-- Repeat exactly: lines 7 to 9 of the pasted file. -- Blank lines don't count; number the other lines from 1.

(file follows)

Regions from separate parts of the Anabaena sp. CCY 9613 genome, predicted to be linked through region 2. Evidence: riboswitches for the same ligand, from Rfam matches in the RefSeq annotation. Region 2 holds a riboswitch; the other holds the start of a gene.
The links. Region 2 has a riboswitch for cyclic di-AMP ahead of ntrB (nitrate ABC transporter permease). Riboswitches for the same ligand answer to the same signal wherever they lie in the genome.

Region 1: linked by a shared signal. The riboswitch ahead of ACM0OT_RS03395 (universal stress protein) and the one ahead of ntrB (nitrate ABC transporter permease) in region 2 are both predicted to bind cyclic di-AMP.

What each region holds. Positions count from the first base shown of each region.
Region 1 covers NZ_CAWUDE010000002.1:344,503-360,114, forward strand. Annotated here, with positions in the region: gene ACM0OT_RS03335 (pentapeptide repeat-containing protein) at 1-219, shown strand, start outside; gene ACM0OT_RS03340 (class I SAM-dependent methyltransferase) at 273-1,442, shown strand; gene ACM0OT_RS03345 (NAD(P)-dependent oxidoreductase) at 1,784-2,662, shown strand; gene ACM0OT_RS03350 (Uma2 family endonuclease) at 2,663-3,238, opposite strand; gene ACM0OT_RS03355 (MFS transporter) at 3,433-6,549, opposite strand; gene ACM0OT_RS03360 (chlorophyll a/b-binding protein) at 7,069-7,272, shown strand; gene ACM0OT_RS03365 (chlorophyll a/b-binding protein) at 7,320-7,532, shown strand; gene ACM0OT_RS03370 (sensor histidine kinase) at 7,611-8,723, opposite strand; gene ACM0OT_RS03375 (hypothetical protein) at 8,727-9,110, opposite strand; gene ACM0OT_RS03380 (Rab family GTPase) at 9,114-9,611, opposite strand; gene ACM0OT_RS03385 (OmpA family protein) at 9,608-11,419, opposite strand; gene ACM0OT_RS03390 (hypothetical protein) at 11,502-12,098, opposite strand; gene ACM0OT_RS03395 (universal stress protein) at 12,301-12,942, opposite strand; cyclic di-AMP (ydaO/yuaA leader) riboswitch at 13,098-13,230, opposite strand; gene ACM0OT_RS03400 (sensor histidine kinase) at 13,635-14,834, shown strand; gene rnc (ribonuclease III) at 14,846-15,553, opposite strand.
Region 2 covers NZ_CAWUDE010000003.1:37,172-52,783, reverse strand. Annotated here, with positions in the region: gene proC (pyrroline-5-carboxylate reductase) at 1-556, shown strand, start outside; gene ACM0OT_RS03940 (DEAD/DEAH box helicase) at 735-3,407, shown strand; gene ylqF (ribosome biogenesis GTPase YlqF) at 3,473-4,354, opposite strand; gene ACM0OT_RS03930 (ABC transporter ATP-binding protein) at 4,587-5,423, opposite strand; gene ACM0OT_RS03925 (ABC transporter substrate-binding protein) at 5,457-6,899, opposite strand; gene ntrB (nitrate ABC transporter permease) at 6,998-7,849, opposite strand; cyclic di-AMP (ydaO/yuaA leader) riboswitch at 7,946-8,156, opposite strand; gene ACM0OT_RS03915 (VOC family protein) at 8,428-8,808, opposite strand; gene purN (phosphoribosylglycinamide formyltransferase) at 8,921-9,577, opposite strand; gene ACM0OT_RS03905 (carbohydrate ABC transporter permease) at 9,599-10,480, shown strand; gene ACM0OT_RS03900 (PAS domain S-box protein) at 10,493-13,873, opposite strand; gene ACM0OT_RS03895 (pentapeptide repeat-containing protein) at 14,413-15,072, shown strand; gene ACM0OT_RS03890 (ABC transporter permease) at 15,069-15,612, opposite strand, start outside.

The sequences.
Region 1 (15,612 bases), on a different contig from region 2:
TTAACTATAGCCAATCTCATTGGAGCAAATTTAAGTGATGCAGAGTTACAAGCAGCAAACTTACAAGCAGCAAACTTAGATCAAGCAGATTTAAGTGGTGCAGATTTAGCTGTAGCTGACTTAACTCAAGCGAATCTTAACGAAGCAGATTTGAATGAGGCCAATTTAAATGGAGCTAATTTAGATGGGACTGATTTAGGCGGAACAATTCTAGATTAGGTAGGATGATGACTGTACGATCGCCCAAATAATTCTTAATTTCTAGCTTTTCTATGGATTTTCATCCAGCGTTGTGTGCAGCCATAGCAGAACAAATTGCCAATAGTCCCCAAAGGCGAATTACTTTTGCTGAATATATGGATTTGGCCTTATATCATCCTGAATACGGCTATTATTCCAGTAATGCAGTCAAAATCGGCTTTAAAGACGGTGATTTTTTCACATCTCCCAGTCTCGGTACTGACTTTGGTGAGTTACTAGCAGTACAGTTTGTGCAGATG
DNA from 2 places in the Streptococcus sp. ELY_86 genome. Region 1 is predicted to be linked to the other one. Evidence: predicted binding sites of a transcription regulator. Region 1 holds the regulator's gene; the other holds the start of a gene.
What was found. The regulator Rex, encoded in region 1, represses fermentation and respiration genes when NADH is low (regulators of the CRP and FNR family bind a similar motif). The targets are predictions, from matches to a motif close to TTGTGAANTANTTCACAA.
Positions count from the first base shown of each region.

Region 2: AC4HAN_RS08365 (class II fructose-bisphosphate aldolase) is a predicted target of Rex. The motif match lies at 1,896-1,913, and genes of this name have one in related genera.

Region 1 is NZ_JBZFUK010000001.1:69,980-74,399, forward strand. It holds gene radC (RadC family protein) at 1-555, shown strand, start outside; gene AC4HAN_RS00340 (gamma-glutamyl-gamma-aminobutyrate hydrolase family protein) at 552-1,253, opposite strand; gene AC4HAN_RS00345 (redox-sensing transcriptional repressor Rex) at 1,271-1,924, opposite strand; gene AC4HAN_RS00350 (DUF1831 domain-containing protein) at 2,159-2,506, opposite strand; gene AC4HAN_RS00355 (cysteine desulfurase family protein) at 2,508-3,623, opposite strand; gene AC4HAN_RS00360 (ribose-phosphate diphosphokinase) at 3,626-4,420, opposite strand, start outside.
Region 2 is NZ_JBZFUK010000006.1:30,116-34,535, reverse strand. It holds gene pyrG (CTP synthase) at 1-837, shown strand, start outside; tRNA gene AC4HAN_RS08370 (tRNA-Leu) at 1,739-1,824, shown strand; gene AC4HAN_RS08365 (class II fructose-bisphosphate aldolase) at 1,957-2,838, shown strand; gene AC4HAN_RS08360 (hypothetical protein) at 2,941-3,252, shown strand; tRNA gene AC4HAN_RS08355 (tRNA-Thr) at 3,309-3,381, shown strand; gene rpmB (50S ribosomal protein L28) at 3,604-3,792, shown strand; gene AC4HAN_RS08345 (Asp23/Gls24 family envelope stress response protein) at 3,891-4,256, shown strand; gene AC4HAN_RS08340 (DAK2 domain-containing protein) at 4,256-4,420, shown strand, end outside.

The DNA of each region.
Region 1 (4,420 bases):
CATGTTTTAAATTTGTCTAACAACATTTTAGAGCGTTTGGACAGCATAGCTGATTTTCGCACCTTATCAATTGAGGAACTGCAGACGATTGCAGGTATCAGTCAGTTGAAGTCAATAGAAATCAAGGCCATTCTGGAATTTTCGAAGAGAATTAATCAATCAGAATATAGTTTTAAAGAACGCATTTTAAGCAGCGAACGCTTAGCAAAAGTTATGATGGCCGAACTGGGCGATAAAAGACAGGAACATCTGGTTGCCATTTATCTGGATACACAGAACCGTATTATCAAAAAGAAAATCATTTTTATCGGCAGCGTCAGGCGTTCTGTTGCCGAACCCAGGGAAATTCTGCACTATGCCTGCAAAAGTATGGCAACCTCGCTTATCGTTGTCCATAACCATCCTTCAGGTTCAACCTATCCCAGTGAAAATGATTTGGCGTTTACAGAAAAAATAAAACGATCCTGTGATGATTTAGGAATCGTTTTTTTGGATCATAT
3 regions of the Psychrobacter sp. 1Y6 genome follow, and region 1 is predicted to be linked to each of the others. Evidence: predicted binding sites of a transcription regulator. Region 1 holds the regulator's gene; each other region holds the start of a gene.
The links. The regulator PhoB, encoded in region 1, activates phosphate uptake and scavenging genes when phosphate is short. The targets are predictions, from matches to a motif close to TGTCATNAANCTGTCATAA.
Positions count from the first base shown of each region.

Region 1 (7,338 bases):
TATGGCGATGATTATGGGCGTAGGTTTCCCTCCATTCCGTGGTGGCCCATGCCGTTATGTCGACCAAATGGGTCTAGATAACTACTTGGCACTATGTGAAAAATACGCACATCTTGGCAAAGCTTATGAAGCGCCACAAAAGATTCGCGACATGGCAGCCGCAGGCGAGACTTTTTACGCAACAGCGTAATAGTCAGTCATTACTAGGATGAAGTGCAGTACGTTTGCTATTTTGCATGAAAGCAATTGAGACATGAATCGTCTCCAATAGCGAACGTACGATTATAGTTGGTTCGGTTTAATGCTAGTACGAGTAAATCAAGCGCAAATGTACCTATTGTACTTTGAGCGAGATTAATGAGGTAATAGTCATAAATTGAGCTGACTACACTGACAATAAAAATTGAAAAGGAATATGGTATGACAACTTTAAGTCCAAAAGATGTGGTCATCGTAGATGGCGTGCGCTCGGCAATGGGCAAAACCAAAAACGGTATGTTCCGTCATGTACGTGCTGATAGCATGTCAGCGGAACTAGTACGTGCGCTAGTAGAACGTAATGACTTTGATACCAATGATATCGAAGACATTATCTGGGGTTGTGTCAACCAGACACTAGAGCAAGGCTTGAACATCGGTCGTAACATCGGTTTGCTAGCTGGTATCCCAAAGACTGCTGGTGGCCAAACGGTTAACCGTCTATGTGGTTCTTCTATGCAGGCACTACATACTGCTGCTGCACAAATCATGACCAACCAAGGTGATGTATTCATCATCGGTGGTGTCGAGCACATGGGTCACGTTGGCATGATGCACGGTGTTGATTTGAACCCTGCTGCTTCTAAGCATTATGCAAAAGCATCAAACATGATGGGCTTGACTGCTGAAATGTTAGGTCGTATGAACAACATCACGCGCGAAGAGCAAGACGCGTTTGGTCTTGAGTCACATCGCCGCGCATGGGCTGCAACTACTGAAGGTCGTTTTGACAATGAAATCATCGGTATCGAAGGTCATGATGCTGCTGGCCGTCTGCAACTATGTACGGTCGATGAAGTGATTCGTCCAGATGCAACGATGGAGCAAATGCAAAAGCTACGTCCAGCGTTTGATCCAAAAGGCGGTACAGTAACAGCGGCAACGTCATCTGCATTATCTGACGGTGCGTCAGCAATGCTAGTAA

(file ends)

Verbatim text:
The sequences.
Region 1 (15,612 bases), on a different contig from region 2:
TTAACTATAGCCAATCTCATTGGAGCAAATTTAAGTGATGCAGAGTTACAAGCAGCAAACTTACAAGCAGCAAACTTAGATCAAGCAGATTTAAGTGGTGCAGATTTAGCTGTAGCTGACTTAACTCAAGCGAATCTTAACGAAGCAGATTTGAATGAGGCCAATTTAAATGGAGCTAATTTAGATGGGACTGATTTAGGCGGAACAATTCTAGATTAGGTAGGATGATGACTGTACGATCGCCCAAATAATTCTTAATTTCTAGCTTTTCTATGGATTTTCATCCAGCGTTGTGTGCAGCCATAGCAGAACAAATTGCCAATAGTCCCCAAAGGCGAATTACTTTTGCTGAATATATGGATTTGGCCTTATATCATCCTGAATACGGCTATTATTCCAGTAATGCAGTCAAAATCGGCTTTAAAGACGGTGATTTTTTCACATCTCCCAGTCTCGGTACTGACTTTGGTGAGTTACTAGCAGTACAGTTTGTGCAGATG